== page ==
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    Cody Orgeron, McNeese State’s starting quarterback and a son of Ed Orgeron, the football coach at Louisiana State, said he and his teammates closely watched the turmoil that enveloped F.B.S. programs during the 448 days between their games. How those teams stumbled in the fall, he said, offered lessons for players who were looking toward a season scheduled to start in mid-February.

    “I feel bad for the teams that it happened to, but it was kind of a learning experience for us as we sat back and regrouped,” he said. (Although Orgeron did not mention it, his father’s L.S.U. team was among those that had to reschedule at least one game because of virus troubles.)

    “I feel like a mask is a part of our everyday outfit now — masking up everywhere I go and really being cautious of what I do after I practice,” said Orgeron, whose team is also looking to rally its hometown, Lake Charles, La., after the devastation of the 2020 hurricane season. “I can get Covid anywhere, and that hurts the team.”

    But Orgeron, whose 19-yard run in the second overtime period gave McNeese State a victory in its season opener, said the Cowboys were “attacking like a normal season, like a normal fall.” Well, as much as they can: 2021 preseason practices in Lake Charles, a city that oozes with humidity in August, played out with temperatures in the 30s and 40s.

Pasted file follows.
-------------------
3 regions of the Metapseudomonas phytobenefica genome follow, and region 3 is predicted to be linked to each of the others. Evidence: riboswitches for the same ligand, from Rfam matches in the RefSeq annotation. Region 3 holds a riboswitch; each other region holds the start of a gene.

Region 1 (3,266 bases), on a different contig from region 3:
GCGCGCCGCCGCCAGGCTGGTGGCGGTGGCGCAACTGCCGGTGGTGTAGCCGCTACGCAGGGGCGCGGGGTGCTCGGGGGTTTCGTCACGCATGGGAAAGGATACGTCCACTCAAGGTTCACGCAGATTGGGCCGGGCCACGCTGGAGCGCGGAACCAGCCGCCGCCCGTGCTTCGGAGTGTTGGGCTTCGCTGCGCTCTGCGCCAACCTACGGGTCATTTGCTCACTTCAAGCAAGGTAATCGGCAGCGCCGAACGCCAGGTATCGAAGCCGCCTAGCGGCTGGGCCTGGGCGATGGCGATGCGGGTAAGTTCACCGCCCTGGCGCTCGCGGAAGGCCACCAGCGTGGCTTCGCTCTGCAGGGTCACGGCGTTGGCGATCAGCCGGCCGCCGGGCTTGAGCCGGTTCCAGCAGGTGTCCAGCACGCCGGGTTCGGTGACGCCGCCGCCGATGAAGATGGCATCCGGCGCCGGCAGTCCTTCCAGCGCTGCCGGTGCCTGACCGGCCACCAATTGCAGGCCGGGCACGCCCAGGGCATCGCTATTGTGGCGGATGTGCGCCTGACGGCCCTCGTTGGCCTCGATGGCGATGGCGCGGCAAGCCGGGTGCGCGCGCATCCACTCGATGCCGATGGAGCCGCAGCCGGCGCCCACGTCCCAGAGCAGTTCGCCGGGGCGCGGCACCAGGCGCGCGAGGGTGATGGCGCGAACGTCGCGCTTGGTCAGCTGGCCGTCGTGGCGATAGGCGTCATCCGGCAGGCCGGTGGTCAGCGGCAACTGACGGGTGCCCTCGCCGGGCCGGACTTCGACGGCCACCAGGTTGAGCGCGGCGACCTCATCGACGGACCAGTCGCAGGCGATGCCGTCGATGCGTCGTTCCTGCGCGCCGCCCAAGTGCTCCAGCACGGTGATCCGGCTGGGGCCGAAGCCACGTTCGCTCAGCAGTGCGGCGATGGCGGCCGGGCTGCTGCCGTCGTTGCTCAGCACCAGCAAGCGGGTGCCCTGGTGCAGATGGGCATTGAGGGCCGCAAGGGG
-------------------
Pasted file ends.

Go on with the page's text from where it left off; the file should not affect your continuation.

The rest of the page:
Cignetti, who regularly receives highlighted printouts before dawn so he can begin texting James Madison players who have been swept up in contact tracing protocols, said he had spent weeks urging his players to consider two words: “same” and “different.”

    “Different was the way we do things: policies, procedures, how we meet, how we travel, how we space on the practice field,” he said. “What’s the same is what it takes to be successful: preparation and execution and getting your guys to play the game you want.”

    This season, he is hoping to play for a title in May. Virtually everyone in the sport, though, is bracing for many more pitfalls before anyone triumphs.

    “I think you can look back to F.B.S. in the fall and how they had to pause based upon the pandemic, and so the same will be applicable for spring football — and spring sports and winter sports, for that matter,” Thomas said. “Some are able to recover better than others.”